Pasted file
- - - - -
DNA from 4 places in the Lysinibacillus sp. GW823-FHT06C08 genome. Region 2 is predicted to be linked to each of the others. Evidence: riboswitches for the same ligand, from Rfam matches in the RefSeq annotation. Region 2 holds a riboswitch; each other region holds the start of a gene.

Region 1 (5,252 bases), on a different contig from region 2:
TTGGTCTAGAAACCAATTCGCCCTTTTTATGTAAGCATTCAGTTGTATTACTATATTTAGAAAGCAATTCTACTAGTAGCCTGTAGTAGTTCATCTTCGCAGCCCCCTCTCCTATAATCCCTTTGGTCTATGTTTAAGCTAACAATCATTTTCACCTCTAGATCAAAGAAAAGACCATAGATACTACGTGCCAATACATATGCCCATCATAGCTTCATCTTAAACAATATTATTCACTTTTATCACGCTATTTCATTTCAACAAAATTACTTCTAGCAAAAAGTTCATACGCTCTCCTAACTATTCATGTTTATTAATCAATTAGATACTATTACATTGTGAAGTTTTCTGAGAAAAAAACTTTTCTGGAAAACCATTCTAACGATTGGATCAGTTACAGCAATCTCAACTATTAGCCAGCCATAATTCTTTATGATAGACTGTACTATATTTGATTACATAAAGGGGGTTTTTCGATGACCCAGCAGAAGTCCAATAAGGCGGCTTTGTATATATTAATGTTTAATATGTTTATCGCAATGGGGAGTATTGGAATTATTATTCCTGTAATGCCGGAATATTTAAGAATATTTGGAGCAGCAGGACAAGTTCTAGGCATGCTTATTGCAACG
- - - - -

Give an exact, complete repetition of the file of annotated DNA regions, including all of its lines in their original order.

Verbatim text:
DNA from 4 places in the Lysinibacillus sp. GW823-FHT06C08 genome. Region 2 is predicted to be linked to each of the others. Evidence: riboswitches for the same ligand, from Rfam matches in the RefSeq annotation. Region 2 holds a riboswitch; each other region holds the start of a gene.

Region 1 (5,252 bases), on a different contig from region 2:
TTGGTCTAGAAACCAATTCGCCCTTTTTATGTAAGCATTCAGTTGTATTACTATATTTAGAAAGCAATTCTACTAGTAGCCTGTAGTAGTTCATCTTCGCAGCCCCCTCTCCTATAATCCCTTTGGTCTATGTTTAAGCTAACAATCATTTTCACCTCTAGATCAAAGAAAAGACCATAGATACTACGTGCCAATACATATGCCCATCATAGCTTCATCTTAAACAATATTATTCACTTTTATCACGCTATTTCATTTCAACAAAATTACTTCTAGCAAAAAGTTCATACGCTCTCCTAACTATTCATGTTTATTAATCAATTAGATACTATTACATTGTGAAGTTTTCTGAGAAAAAAACTTTTCTGGAAAACCATTCTAACGATTGGATCAGTTACAGCAATCTCAACTATTAGCCAGCCATAATTCTTTATGATAGACTGTACTATATTTGATTACATAAAGGGGGTTTTTCGATGACCCAGCAGAAGTCCAATAAGGCGGCTTTGTATATATTAATGTTTAATATGTTTATCGCAATGGGGAGTATTGGAATTATTATTCCTGTAATGCCGGAATATTTAAGAATATTTGGAGCAGCAGGACAAGTTCTAGGCATGCTTATTGCAACG